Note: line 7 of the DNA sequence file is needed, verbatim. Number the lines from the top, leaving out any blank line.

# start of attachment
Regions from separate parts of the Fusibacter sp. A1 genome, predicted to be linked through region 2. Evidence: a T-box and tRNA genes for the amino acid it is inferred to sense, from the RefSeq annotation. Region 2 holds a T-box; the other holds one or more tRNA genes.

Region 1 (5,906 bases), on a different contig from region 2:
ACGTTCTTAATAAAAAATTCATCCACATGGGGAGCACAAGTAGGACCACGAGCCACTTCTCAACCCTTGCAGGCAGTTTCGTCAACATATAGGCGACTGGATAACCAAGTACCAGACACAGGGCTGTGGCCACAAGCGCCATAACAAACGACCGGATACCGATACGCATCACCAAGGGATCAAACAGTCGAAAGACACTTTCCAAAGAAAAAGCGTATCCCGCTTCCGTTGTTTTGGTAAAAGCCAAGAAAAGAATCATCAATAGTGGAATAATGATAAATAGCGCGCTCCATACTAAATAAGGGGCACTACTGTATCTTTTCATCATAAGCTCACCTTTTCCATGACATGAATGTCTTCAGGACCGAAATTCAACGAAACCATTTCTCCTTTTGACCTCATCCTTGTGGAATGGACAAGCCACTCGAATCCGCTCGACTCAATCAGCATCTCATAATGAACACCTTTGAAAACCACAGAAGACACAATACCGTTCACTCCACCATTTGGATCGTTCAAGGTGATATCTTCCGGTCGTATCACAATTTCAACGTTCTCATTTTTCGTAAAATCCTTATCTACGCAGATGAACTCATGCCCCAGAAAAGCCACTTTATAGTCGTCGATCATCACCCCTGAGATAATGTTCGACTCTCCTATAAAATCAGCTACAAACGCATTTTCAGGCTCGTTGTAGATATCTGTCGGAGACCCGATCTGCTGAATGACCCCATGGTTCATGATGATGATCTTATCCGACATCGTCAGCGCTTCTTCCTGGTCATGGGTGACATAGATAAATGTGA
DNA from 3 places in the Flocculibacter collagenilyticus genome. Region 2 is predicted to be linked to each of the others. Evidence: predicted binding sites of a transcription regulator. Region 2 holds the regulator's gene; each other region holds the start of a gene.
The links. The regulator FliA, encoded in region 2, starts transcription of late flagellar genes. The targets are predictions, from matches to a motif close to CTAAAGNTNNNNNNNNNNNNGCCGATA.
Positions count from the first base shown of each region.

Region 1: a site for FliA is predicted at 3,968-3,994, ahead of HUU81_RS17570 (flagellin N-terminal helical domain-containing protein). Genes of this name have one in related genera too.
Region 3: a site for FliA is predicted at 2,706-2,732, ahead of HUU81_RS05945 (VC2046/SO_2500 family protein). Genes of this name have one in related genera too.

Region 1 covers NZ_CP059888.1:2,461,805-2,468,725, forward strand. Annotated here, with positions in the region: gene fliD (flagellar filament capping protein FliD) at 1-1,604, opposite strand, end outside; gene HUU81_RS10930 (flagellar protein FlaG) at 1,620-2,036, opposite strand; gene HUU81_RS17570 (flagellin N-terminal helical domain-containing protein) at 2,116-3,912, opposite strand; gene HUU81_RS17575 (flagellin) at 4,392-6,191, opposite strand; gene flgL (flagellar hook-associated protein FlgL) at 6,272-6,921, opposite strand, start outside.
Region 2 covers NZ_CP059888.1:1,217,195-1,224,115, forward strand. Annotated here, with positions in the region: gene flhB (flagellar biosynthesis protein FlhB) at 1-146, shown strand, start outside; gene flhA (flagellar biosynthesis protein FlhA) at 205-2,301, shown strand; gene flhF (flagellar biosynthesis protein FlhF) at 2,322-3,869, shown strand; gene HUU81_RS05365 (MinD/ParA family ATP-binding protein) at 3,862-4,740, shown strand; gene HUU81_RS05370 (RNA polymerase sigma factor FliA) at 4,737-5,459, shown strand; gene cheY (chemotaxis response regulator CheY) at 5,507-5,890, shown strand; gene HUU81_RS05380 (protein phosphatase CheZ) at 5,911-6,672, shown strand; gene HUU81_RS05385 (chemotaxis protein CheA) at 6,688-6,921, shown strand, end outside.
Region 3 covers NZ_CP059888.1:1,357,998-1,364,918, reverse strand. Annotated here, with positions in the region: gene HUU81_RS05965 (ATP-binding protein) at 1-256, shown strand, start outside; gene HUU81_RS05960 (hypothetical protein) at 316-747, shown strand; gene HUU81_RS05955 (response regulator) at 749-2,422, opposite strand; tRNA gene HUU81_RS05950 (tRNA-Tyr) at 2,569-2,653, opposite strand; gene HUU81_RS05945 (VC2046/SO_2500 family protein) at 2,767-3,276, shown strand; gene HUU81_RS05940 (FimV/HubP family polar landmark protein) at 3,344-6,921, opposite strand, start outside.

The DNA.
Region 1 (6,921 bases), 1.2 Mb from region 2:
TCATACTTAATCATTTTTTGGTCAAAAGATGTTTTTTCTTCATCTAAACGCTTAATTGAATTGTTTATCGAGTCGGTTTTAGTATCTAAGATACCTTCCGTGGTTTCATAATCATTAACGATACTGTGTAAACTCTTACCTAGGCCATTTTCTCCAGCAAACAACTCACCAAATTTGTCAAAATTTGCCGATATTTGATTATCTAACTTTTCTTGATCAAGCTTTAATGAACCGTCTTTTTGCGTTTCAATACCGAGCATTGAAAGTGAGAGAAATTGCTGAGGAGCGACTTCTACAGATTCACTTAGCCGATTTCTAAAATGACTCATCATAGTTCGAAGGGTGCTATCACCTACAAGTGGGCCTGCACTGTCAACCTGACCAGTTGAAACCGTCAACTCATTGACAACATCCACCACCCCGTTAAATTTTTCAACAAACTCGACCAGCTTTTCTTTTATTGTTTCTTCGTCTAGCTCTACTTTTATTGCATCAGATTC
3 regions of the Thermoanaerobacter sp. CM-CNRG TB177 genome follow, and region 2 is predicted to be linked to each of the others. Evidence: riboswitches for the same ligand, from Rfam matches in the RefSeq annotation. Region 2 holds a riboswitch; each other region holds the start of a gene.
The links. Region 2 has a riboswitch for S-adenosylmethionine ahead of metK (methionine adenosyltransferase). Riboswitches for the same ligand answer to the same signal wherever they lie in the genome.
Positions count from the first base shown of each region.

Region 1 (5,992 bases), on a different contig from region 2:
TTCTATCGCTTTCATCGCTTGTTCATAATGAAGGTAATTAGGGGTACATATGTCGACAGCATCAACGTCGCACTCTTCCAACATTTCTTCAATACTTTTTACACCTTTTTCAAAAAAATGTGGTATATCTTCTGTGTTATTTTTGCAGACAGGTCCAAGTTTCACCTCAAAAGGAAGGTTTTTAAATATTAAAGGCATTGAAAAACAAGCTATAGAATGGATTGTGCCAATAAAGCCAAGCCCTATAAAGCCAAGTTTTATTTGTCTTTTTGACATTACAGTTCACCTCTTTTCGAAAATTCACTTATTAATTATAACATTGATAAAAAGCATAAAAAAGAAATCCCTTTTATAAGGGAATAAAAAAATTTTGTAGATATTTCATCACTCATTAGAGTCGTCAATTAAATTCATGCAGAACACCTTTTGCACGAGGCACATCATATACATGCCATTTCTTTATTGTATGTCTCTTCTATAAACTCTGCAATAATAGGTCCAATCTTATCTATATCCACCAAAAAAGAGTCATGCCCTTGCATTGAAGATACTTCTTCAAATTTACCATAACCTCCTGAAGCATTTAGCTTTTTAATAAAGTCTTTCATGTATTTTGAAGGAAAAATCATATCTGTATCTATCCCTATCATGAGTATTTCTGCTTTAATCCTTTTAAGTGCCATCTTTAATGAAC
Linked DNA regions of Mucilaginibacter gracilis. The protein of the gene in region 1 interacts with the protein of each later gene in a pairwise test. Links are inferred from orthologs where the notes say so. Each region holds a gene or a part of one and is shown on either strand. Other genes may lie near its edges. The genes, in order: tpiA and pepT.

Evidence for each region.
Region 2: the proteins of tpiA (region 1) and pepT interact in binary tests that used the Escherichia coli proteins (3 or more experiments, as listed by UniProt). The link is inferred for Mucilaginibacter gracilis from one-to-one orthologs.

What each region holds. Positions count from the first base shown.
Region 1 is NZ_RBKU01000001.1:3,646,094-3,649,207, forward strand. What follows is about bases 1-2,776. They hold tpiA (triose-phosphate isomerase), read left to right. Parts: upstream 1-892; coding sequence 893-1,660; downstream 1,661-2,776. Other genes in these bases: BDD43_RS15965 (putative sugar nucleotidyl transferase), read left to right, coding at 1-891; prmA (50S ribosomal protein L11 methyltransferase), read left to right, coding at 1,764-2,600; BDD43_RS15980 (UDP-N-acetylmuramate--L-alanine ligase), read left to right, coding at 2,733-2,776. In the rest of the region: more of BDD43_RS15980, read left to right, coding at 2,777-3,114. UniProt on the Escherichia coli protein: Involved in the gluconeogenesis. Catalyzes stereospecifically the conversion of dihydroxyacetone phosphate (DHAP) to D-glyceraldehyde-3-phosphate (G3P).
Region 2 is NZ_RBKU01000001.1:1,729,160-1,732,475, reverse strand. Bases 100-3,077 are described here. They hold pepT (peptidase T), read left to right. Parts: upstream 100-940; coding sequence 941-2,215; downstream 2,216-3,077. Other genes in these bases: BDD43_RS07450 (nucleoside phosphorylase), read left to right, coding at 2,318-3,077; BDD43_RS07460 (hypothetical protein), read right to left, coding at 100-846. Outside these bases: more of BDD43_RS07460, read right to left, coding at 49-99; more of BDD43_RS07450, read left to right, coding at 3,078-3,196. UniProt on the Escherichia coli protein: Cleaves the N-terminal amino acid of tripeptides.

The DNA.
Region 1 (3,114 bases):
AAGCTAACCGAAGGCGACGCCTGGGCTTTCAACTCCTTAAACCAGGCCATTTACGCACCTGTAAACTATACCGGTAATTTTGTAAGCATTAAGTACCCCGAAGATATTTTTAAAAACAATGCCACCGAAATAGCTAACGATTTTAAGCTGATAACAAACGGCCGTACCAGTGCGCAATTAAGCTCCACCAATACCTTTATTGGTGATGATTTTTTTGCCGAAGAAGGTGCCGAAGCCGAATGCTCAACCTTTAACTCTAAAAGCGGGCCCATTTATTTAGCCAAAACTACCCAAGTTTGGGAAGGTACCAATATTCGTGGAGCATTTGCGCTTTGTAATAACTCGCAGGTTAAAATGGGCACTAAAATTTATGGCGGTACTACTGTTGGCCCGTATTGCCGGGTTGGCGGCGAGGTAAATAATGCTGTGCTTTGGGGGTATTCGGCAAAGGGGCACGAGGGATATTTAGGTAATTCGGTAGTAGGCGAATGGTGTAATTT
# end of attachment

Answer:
Region 1: a site for FliA is predicted at 3,968-3,994, ahead of HUU81_RS17570 (flagellin N-terminal helical domain-containing protein). Genes of this name have one in related genera too.